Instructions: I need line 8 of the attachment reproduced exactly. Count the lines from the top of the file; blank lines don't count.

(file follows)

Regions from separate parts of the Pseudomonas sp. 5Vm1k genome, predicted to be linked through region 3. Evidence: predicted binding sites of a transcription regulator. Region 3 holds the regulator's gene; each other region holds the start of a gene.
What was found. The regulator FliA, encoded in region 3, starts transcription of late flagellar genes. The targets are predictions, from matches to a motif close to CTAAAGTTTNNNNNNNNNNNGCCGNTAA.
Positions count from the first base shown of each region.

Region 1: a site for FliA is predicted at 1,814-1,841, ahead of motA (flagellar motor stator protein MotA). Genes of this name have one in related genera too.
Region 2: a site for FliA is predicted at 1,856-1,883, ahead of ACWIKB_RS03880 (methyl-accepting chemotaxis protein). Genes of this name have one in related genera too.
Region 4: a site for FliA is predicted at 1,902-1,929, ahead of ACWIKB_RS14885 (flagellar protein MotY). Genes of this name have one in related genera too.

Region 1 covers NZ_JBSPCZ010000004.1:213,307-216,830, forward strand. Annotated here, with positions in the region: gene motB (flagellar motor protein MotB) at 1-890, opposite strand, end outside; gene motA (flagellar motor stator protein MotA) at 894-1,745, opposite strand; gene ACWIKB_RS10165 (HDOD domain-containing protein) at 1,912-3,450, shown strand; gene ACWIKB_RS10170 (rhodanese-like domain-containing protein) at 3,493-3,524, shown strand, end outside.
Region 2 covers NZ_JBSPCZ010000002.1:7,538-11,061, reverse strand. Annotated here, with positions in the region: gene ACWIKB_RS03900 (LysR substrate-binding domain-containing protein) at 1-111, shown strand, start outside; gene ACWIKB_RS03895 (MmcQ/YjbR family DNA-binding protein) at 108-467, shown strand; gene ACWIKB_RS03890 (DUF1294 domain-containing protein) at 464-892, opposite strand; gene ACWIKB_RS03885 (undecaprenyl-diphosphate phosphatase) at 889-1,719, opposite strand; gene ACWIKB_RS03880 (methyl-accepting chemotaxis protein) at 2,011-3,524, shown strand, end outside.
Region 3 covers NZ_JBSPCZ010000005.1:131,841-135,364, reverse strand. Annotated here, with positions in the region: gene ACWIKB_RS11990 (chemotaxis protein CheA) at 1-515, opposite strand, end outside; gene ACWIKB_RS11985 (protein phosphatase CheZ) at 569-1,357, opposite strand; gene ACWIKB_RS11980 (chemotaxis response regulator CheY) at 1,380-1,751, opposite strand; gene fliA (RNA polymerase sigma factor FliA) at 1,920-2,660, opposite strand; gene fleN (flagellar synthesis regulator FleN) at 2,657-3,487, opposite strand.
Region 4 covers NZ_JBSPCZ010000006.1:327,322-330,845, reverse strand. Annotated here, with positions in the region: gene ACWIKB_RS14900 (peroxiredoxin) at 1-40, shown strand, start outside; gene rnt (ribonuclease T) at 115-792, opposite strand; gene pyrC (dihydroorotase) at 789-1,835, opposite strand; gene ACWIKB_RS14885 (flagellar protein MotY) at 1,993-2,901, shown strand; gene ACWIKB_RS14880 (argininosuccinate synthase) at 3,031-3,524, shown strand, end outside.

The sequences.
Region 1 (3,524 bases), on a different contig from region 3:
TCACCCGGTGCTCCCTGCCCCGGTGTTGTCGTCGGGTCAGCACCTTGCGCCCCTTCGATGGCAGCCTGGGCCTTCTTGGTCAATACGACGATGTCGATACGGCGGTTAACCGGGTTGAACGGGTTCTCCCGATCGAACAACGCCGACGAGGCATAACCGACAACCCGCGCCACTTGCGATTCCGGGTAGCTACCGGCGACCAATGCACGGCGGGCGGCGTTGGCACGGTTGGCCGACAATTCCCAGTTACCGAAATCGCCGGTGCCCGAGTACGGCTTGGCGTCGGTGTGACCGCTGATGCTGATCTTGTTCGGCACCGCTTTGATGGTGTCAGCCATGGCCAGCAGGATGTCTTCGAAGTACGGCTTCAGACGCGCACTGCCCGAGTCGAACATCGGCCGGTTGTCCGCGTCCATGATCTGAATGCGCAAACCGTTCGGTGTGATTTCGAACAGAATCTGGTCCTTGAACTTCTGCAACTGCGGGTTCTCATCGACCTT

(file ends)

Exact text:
Region 2 covers NZ_JBSPCZ010000002.1:7,538-11,061, reverse strand. Annotated here, with positions in the region: gene ACWIKB_RS03900 (LysR substrate-binding domain-containing protein) at 1-111, shown strand, start outside; gene ACWIKB_RS03895 (MmcQ/YjbR family DNA-binding protein) at 108-467, shown strand; gene ACWIKB_RS03890 (DUF1294 domain-containing protein) at 464-892, opposite strand; gene ACWIKB_RS03885 (undecaprenyl-diphosphate phosphatase) at 889-1,719, opposite strand; gene ACWIKB_RS03880 (methyl-accepting chemotaxis protein) at 2,011-3,524, shown strand, end outside.